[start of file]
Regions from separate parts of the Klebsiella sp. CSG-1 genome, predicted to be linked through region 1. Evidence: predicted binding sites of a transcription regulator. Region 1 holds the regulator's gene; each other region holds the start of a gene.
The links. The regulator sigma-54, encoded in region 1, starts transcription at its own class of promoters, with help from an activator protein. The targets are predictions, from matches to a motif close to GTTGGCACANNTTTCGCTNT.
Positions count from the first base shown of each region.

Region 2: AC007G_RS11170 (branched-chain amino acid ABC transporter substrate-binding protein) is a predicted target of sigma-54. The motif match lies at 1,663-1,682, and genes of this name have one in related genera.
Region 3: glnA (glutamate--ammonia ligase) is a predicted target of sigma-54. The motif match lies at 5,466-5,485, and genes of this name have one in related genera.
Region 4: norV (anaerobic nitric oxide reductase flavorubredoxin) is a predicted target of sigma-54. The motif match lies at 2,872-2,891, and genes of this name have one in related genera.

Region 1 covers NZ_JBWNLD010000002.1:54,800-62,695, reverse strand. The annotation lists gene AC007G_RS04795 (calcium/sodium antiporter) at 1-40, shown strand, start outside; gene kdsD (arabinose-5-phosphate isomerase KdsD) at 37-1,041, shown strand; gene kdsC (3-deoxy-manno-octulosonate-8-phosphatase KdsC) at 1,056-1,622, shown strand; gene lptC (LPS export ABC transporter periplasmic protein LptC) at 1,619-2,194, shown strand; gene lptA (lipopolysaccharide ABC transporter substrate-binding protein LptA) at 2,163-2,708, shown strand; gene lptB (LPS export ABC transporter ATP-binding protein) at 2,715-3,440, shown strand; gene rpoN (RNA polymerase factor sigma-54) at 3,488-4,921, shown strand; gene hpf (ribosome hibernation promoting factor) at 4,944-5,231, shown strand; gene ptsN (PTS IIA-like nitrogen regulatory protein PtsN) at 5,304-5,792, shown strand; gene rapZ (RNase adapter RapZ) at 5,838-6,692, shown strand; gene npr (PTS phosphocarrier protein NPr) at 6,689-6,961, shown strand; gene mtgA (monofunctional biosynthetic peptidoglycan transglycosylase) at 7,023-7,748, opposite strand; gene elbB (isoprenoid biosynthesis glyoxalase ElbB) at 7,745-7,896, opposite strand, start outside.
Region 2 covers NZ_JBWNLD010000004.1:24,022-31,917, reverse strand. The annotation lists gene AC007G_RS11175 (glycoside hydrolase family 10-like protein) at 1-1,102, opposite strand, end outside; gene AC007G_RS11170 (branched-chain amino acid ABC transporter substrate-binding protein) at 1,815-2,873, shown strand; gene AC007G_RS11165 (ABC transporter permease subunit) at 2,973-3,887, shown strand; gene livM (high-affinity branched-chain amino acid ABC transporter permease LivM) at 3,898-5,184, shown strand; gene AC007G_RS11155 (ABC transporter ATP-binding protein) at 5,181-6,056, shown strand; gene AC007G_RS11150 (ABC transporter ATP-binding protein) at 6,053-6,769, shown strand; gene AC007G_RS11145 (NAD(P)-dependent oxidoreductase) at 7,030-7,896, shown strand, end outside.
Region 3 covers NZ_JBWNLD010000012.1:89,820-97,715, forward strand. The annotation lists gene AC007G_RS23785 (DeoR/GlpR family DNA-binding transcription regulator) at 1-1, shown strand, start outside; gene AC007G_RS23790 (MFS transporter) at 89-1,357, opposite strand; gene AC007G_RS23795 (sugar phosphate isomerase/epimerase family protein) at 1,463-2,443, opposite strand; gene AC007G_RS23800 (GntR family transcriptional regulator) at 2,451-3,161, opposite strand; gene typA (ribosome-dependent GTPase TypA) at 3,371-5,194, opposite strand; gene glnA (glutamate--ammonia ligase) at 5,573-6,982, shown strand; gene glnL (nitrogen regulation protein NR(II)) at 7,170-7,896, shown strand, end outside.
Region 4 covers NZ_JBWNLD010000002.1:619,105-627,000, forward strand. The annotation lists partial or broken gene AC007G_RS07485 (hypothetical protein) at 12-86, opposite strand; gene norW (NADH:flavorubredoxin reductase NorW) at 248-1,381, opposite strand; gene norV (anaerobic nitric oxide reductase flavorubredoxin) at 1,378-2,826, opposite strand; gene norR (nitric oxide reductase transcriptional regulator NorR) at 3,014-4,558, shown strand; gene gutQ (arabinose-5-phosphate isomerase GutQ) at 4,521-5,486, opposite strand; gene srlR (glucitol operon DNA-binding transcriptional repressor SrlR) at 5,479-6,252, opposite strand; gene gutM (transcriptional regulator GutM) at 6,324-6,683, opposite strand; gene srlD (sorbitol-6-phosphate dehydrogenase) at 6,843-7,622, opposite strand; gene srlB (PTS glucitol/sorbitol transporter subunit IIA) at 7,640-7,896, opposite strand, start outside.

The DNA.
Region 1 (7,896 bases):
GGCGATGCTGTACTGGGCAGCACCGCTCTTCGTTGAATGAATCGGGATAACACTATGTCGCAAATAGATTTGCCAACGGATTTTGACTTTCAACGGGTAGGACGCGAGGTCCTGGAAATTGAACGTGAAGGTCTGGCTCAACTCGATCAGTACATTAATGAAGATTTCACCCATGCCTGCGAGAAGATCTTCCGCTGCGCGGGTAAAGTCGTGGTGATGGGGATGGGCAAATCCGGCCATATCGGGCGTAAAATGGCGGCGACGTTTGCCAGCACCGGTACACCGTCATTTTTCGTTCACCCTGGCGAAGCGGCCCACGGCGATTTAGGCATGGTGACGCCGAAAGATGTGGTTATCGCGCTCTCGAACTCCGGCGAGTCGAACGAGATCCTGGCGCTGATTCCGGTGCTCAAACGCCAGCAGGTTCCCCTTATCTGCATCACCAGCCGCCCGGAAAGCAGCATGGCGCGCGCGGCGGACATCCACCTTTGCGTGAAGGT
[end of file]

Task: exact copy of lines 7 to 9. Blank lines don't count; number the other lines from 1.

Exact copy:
Region 1 covers NZ_JBWNLD010000002.1:54,800-62,695, reverse strand. The annotation lists gene AC007G_RS04795 (calcium/sodium antiporter) at 1-40, shown strand, start outside; gene kdsD (arabinose-5-phosphate isomerase KdsD) at 37-1,041, shown strand; gene kdsC (3-deoxy-manno-octulosonate-8-phosphatase KdsC) at 1,056-1,622, shown strand; gene lptC (LPS export ABC transporter periplasmic protein LptC) at 1,619-2,194, shown strand; gene lptA (lipopolysaccharide ABC transporter substrate-binding protein LptA) at 2,163-2,708, shown strand; gene lptB (LPS export ABC transporter ATP-binding protein) at 2,715-3,440, shown strand; gene rpoN (RNA polymerase factor sigma-54) at 3,488-4,921, shown strand; gene hpf (ribosome hibernation promoting factor) at 4,944-5,231, shown strand; gene ptsN (PTS IIA-like nitrogen regulatory protein PtsN) at 5,304-5,792, shown strand; gene rapZ (RNase adapter RapZ) at 5,838-6,692, shown strand; gene npr (PTS phosphocarrier protein NPr) at 6,689-6,961, shown strand; gene mtgA (monofunctional biosynthetic peptidoglycan transglycosylase) at 7,023-7,748, opposite strand; gene elbB (isoprenoid biosynthesis glyoxalase ElbB) at 7,745-7,896, opposite strand, start outside.
Region 2 covers NZ_JBWNLD010000004.1:24,022-31,917, reverse strand. The annotation lists gene AC007G_RS11175 (glycoside hydrolase family 10-like protein) at 1-1,102, opposite strand, end outside; gene AC007G_RS11170 (branched-chain amino acid ABC transporter substrate-binding protein) at 1,815-2,873, shown strand; gene AC007G_RS11165 (ABC transporter permease subunit) at 2,973-3,887, shown strand; gene livM (high-affinity branched-chain amino acid ABC transporter permease LivM) at 3,898-5,184, shown strand; gene AC007G_RS11155 (ABC transporter ATP-binding protein) at 5,181-6,056, shown strand; gene AC007G_RS11150 (ABC transporter ATP-binding protein) at 6,053-6,769, shown strand; gene AC007G_RS11145 (NAD(P)-dependent oxidoreductase) at 7,030-7,896, shown strand, end outside.
Region 3 covers NZ_JBWNLD010000012.1:89,820-97,715, forward strand. The annotation lists gene AC007G_RS23785 (DeoR/GlpR family DNA-binding transcription regulator) at 1-1, shown strand, start outside; gene AC007G_RS23790 (MFS transporter) at 89-1,357, opposite strand; gene AC007G_RS23795 (sugar phosphate isomerase/epimerase family protein) at 1,463-2,443, opposite strand; gene AC007G_RS23800 (GntR family transcriptional regulator) at 2,451-3,161, opposite strand; gene typA (ribosome-dependent GTPase TypA) at 3,371-5,194, opposite strand; gene glnA (glutamate--ammonia ligase) at 5,573-6,982, shown strand; gene glnL (nitrogen regulation protein NR(II)) at 7,170-7,896, shown strand, end outside.